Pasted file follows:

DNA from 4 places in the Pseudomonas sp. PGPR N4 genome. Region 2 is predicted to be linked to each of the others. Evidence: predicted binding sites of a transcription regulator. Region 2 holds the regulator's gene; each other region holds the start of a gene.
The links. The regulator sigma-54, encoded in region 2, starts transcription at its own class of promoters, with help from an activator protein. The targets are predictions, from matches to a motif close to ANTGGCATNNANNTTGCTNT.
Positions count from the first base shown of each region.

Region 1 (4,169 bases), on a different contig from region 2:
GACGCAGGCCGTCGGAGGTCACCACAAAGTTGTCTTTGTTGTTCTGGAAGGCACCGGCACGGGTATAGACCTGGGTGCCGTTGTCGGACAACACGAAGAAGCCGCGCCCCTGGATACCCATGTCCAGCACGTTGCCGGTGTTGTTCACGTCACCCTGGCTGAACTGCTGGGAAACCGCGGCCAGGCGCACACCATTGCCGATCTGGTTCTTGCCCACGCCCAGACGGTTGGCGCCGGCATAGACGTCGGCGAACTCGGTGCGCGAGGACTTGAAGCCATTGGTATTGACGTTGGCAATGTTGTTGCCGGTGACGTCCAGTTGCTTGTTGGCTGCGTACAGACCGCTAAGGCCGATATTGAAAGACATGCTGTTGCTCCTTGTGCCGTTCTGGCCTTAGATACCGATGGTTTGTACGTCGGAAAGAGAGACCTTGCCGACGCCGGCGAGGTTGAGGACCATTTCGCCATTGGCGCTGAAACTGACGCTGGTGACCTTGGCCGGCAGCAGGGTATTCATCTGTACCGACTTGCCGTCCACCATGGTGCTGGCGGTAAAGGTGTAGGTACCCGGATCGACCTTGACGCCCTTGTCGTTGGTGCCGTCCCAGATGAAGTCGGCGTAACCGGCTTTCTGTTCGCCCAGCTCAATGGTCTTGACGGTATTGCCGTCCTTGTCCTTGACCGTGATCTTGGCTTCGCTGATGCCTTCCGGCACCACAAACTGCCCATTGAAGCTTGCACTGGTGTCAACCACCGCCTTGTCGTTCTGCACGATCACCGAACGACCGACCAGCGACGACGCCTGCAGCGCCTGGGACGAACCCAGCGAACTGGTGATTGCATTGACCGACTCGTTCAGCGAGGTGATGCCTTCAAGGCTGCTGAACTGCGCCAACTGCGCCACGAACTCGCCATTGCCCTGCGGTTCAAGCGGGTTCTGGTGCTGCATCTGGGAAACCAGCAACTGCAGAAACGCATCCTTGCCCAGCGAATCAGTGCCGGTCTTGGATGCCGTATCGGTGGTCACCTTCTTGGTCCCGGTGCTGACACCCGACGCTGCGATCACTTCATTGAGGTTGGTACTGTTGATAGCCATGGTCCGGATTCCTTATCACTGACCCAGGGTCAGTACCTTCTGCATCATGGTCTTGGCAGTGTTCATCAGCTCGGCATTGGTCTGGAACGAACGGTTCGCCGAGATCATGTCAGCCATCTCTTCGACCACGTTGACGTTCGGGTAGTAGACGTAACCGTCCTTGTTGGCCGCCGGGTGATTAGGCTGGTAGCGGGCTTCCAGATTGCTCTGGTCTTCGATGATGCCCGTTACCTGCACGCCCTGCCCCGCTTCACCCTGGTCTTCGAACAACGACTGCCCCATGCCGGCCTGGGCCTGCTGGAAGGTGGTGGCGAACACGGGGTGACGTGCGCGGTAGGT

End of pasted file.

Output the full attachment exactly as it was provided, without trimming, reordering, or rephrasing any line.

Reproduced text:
DNA from 4 places in the Pseudomonas sp. PGPR N4 genome. Region 2 is predicted to be linked to each of the others. Evidence: predicted binding sites of a transcription regulator. Region 2 holds the regulator's gene; each other region holds the start of a gene.
The links. The regulator sigma-54, encoded in region 2, starts transcription at its own class of promoters, with help from an activator protein. The targets are predictions, from matches to a motif close to ANTGGCATNNANNTTGCTNT.
Positions count from the first base shown of each region.

Region 1 (4,169 bases), on a different contig from region 2:
GACGCAGGCCGTCGGAGGTCACCACAAAGTTGTCTTTGTTGTTCTGGAAGGCACCGGCACGGGTATAGACCTGGGTGCCGTTGTCGGACAACACGAAGAAGCCGCGCCCCTGGATACCCATGTCCAGCACGTTGCCGGTGTTGTTCACGTCACCCTGGCTGAACTGCTGGGAAACCGCGGCCAGGCGCACACCATTGCCGATCTGGTTCTTGCCCACGCCCAGACGGTTGGCGCCGGCATAGACGTCGGCGAACTCGGTGCGCGAGGACTTGAAGCCATTGGTATTGACGTTGGCAATGTTGTTGCCGGTGACGTCCAGTTGCTTGTTGGCTGCGTACAGACCGCTAAGGCCGATATTGAAAGACATGCTGTTGCTCCTTGTGCCGTTCTGGCCTTAGATACCGATGGTTTGTACGTCGGAAAGAGAGACCTTGCCGACGCCGGCGAGGTTGAGGACCATTTCGCCATTGGCGCTGAAACTGACGCTGGTGACCTTGGCCGGCAGCAGGGTATTCATCTGTACCGACTTGCCGTCCACCATGGTGCTGGCGGTAAAGGTGTAGGTACCCGGATCGACCTTGACGCCCTTGTCGTTGGTGCCGTCCCAGATGAAGTCGGCGTAACCGGCTTTCTGTTCGCCCAGCTCAATGGTCTTGACGGTATTGCCGTCCTTGTCCTTGACCGTGATCTTGGCTTCGCTGATGCCTTCCGGCACCACAAACTGCCCATTGAAGCTTGCACTGGTGTCAACCACCGCCTTGTCGTTCTGCACGATCACCGAACGACCGACCAGCGACGACGCCTGCAGCGCCTGGGACGAACCCAGCGAACTGGTGATTGCATTGACCGACTCGTTCAGCGAGGTGATGCCTTCAAGGCTGCTGAACTGCGCCAACTGCGCCACGAACTCGCCATTGCCCTGCGGTTCAAGCGGGTTCTGGTGCTGCATCTGGGAAACCAGCAACTGCAGAAACGCATCCTTGCCCAGCGAATCAGTGCCGGTCTTGGATGCCGTATCGGTGGTCACCTTCTTGGTCCCGGTGCTGACACCCGACGCTGCGATCACTTCATTGAGGTTGGTACTGTTGATAGCCATGGTCCGGATTCCTTATCACTGACCCAGGGTCAGTACCTTCTGCATCATGGTCTTGGCAGTGTTCATCAGCTCGGCATTGGTCTGGAACGAACGGTTCGCCGAGATCATGTCAGCCATCTCTTCGACCACGTTGACGTTCGGGTAGTAGACGTAACCGTCCTTGTTGGCCGCCGGGTGATTAGGCTGGTAGCGGGCTTCCAGATTGCTCTGGTCTTCGATGATGCCCGTTACCTGCACGCCCTGCCCCGCTTCACCCTGGTCTTCGAACAACGACTGCCCCATGCCGGCCTGGGCCTGCTGGAAGGTGGTGGCGAACACGGGGTGACGTGCGCGGTAGGT